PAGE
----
The Combustion of Hydrocarbons

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The Complete Combustion of Natural Gas - Methane.

Complete combustion happens when the
hydrocarbon burns in an excess of air. An excess
of air means that there is more than enough oxygen
to cause all of the carbon to turn into carbon dioxide.
The methane gas burns with a clear blue flame.

methane + oxygen  arrow  carbon dioxide + water + energy
CH4(g)   +  2O2(g)   arrow       CO2(g)    +    2H2O(l)            

The reaction is exothermic (it gives out heat).
The heat released from burning natural gas is
used for central heating and to generate electricity.

You must know how to test for the products of combustion.
See the test for carbon dioxide and the test for water vapour.

The Complete Combustion of Ethane.

ethane + oxygen  arrow  carbon dioxide + water + energy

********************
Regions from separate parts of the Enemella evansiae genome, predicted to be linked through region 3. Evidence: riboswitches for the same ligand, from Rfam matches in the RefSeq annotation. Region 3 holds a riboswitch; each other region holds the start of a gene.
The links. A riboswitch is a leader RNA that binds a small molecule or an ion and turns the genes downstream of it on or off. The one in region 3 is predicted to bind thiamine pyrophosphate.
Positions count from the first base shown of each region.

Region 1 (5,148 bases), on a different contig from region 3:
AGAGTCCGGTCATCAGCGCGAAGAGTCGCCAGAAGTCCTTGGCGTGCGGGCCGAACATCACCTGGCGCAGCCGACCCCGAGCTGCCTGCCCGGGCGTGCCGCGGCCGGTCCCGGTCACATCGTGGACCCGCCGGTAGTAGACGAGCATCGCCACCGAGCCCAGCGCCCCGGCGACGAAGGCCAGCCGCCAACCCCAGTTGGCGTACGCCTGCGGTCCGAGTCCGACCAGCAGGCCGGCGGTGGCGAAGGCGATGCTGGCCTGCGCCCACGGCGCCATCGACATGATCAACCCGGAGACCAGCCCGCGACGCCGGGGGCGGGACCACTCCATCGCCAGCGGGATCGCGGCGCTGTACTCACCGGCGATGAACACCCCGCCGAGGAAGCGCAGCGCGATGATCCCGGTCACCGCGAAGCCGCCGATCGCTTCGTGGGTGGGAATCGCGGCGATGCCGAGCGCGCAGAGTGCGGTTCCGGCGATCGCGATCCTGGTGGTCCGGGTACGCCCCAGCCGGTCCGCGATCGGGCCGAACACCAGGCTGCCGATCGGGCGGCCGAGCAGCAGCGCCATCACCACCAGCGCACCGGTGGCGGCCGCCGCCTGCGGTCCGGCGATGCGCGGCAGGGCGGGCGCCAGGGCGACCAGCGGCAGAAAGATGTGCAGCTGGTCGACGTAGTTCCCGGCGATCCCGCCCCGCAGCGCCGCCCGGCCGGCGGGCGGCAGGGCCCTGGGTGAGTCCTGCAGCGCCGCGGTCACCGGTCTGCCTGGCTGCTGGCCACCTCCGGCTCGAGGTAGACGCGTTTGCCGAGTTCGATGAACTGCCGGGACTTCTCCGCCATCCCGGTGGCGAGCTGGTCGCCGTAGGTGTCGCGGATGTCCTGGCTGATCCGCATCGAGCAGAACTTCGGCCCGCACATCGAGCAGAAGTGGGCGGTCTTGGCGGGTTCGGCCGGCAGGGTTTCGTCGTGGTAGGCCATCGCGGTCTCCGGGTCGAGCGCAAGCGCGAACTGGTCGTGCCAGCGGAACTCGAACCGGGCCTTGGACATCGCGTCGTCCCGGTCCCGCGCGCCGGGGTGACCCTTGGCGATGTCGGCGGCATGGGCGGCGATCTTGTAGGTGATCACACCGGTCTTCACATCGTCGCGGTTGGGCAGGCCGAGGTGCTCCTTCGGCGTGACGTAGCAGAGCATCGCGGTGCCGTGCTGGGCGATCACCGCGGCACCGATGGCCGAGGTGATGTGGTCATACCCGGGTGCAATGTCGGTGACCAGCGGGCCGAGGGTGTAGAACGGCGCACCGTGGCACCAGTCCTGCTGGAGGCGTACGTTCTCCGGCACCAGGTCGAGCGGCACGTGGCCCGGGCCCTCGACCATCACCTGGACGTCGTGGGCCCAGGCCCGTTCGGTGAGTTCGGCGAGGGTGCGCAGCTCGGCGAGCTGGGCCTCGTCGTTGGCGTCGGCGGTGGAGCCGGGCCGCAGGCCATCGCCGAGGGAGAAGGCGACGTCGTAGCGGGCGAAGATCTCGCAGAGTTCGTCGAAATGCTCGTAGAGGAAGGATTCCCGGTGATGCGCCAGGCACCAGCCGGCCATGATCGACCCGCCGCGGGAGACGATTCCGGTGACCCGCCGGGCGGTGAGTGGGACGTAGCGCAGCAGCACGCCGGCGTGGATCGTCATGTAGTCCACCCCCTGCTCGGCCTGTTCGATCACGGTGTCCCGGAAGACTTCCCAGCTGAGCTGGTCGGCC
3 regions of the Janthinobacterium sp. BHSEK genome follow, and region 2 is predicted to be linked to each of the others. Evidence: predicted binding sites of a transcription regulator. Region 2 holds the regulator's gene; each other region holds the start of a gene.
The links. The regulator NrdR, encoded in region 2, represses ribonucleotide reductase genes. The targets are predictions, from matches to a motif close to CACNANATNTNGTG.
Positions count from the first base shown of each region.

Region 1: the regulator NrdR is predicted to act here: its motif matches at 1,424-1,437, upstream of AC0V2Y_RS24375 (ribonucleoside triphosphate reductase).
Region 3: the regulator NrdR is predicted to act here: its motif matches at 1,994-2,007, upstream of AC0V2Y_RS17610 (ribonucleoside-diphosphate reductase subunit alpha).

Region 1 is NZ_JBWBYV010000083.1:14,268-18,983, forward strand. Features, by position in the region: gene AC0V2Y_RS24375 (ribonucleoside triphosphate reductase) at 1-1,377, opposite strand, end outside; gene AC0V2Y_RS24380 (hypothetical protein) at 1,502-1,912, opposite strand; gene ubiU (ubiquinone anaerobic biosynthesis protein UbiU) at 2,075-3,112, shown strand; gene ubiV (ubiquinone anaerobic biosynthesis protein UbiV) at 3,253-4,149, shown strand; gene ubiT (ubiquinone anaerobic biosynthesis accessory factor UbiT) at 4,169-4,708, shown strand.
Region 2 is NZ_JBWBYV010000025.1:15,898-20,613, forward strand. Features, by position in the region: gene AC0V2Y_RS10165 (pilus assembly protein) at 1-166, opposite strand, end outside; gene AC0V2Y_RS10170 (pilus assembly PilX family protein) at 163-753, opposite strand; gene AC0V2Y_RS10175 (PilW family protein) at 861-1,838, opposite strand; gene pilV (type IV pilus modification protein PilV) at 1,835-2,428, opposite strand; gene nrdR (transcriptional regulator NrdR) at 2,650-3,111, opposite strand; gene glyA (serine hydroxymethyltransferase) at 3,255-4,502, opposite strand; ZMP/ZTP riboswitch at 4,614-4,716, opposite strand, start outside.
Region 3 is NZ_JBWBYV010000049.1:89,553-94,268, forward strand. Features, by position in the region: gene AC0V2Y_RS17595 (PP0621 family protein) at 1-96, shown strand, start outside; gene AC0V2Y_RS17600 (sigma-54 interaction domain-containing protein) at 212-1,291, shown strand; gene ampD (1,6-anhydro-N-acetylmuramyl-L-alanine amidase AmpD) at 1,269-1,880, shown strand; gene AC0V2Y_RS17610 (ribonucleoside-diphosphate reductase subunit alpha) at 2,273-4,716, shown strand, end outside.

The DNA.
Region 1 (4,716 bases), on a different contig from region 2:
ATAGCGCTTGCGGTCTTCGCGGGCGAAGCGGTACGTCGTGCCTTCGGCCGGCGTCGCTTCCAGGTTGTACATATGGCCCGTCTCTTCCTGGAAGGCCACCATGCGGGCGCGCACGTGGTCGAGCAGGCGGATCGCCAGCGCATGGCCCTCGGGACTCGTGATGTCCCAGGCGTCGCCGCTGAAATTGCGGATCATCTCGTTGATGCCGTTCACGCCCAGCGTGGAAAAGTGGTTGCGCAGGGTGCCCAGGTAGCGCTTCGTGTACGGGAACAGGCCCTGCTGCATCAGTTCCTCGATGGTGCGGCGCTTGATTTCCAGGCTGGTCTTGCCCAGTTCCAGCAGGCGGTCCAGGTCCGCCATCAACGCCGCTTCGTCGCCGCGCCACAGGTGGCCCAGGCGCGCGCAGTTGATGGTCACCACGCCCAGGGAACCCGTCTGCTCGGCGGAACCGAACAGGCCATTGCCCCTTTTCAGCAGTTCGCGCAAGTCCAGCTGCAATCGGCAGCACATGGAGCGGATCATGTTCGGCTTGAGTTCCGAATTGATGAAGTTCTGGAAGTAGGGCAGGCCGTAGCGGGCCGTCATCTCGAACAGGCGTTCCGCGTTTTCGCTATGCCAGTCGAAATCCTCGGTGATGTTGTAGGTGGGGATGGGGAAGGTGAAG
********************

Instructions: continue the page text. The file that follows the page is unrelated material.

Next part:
2C2H6(g)  + 7O2(g)  arrow        4CO2(g)  +   6H2O(l)             

The reaction is exothermic (it gives out heat).
The products are the same (carbon dioxide and water).
More oxygen is required for the complete combustion
of ethane (compared to methane above)
giving four times the quantity of carbon dioxide
and three times the quantity of water.

Combustion of hydrocarbons, whether
complete or incomplete, has environmental
and health concerns - see environmental issues.

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